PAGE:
"Seymour Krim? Never heard of him? Start by reading this book cover to cover. If you know Seymour Krim, this collection of ‘pieces,’ a compendium of his grand kvetches, will remind you of a true indispensable American individual."—American Book Review
"Nobody else wrote about status-envy and disgruntlement with the same level of honesty."—Los Angeles Times
"There is the series of remarkably penetrating essays, written out of Krim’s own experience, on what it meant, in the ’50s, to be a white boy prowling Harlem for sex and music. Today, these pieces are as wise and moving as they were on the day they were written."—Bookforum
"The mere presence of this book makes me happy, let alone Mark Cohen’s sympathetic editing and introductions. Krim has been out of print for too long."—The Forward
In 1961, Beat writer Seymour Krim set Greenwich Village on its ear with a slim volume of essays that featured an unleashed voice, a brash title, and a foreword by Norman Mailer. James Baldwin called Views of a Nearsighted Cannoneer an “extraordinary volume.” Saul Bellow published an excerpt in his journal The Noble Savage, and Mailer saluted Krim’s jazzy prose with its “shifts and shatterings of mood.” Despite such praise and critical attention, Krim’s work is excluded from most Beat anthologies and is little known outside literary circles. With Missing a Beat, a collection of eighteen essays by Krim published between 1957 and 1989, Cohen introduces this influential writer to a new generation.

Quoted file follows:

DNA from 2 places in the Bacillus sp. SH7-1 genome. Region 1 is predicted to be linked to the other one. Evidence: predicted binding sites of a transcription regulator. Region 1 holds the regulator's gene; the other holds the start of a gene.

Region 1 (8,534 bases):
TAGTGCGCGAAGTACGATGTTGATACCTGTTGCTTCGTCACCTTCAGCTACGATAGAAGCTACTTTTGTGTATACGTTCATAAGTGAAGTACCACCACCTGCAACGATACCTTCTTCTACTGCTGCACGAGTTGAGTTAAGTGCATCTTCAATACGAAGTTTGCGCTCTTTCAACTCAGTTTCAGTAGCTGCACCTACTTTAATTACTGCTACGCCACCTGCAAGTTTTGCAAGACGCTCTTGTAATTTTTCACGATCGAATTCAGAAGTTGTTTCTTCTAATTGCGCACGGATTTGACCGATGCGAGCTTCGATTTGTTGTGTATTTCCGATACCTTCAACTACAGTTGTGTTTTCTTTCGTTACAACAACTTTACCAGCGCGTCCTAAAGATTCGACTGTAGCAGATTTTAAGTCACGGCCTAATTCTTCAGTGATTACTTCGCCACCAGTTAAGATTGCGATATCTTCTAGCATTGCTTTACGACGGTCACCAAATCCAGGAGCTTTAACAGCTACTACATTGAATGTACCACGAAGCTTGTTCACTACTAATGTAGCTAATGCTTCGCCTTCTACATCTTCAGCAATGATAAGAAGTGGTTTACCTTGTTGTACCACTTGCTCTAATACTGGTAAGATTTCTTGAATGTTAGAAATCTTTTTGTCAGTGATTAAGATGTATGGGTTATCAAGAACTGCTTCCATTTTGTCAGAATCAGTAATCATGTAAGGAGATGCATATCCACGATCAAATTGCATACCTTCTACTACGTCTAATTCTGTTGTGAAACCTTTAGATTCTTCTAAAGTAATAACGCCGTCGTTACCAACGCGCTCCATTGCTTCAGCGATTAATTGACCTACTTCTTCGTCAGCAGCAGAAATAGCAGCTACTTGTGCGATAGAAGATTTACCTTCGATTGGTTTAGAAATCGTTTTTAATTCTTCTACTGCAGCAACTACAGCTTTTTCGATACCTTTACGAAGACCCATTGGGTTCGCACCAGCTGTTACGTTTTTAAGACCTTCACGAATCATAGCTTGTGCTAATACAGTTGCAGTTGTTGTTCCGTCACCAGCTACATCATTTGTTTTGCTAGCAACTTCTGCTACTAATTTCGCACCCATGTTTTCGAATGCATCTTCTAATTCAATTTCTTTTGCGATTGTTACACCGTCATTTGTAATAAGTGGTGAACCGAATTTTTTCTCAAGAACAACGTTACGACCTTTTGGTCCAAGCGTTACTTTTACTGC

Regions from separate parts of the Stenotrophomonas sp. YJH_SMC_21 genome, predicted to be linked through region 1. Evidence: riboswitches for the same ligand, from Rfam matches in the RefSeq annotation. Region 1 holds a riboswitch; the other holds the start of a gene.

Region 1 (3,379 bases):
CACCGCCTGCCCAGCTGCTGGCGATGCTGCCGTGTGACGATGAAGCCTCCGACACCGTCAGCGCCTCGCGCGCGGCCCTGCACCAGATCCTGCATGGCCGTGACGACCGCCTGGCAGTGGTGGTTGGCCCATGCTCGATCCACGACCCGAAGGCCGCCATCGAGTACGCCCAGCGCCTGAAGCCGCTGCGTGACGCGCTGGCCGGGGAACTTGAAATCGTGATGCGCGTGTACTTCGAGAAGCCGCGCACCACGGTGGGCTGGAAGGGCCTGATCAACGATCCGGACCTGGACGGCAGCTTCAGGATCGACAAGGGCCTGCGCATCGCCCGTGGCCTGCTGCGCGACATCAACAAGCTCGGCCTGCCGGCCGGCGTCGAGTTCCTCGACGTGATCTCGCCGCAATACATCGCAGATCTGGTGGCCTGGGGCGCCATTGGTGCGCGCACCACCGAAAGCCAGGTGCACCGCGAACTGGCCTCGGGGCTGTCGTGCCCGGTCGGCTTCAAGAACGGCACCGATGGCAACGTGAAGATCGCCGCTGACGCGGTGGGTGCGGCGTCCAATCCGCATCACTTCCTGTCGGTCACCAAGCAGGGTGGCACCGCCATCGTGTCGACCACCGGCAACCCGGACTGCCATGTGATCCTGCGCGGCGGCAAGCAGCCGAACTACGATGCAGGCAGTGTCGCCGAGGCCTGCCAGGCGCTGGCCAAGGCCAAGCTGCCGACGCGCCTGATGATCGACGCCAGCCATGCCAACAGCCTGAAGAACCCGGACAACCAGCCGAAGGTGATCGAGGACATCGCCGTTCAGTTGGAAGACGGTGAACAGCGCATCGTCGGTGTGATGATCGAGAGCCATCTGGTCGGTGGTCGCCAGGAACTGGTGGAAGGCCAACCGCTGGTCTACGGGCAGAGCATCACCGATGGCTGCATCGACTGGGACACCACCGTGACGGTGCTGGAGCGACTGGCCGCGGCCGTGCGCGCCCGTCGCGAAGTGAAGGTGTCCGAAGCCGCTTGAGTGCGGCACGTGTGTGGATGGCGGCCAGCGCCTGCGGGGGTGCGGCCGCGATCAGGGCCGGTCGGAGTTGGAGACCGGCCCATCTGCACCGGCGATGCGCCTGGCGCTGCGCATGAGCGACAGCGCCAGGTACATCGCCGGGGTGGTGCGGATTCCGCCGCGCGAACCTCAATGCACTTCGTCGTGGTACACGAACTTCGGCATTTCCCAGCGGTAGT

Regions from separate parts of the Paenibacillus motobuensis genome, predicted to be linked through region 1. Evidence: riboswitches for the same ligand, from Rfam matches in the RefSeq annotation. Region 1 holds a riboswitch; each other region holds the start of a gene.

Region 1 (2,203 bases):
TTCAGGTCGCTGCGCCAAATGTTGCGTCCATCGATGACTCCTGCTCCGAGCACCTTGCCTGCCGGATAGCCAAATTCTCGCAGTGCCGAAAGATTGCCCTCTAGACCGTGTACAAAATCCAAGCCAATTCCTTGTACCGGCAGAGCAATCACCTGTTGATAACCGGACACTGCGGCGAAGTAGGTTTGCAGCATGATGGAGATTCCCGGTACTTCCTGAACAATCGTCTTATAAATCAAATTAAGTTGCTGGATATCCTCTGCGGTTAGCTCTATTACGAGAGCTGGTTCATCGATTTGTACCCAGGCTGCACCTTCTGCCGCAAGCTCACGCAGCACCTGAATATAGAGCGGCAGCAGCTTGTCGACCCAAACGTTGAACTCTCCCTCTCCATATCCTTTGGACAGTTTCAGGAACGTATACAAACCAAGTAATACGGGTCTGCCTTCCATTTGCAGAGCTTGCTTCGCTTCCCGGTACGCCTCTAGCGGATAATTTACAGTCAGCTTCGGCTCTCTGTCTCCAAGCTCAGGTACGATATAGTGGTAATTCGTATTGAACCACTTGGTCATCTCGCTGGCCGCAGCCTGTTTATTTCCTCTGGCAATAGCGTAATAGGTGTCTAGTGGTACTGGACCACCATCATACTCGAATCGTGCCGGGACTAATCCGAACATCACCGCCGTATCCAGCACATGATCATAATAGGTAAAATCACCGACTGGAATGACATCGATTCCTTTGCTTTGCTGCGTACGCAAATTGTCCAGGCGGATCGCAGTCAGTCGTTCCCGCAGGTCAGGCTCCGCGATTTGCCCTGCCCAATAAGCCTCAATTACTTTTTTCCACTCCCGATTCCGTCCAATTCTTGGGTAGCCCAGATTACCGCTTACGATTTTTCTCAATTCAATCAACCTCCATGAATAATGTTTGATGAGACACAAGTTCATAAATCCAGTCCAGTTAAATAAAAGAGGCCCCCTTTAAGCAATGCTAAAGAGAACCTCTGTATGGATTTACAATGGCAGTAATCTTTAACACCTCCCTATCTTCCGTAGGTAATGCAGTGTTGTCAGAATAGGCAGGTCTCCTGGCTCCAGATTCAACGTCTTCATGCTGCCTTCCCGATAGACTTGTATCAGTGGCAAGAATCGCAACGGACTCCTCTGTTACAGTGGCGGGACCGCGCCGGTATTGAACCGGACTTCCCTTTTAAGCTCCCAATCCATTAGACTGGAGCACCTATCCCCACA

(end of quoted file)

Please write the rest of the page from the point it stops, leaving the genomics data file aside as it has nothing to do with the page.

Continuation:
In the Village Voice, New York Magazine, New York Times, and elsewhere, Krim pioneered a new style of subjective and personal reporting to write about the postwar American scene from a Jewish angle. Aggressively unacademic, Krim’s journalism displays the “rapid, nervous, breathless tempo” that Irving Howe called a hallmark of Jewish literature.
Krim outlived his early literary fame, but he produced an impressive body of work and was a tremendous prose stylist. Missing a Beat resurrects an American original, finding Krim a new literary home among such celebrated writers as Norman Mailer, David Mamet, and Saul Bellow.
Mark Cohen is a cultural critic and lecturer living in the San Francisco Bay Area. He is the author of numerous articles on Jewish American literature and popular culture and of the book Last Century of a Sephardic Community: The Jews of Monastir, 1839-1943.
6 x 9, 278 pages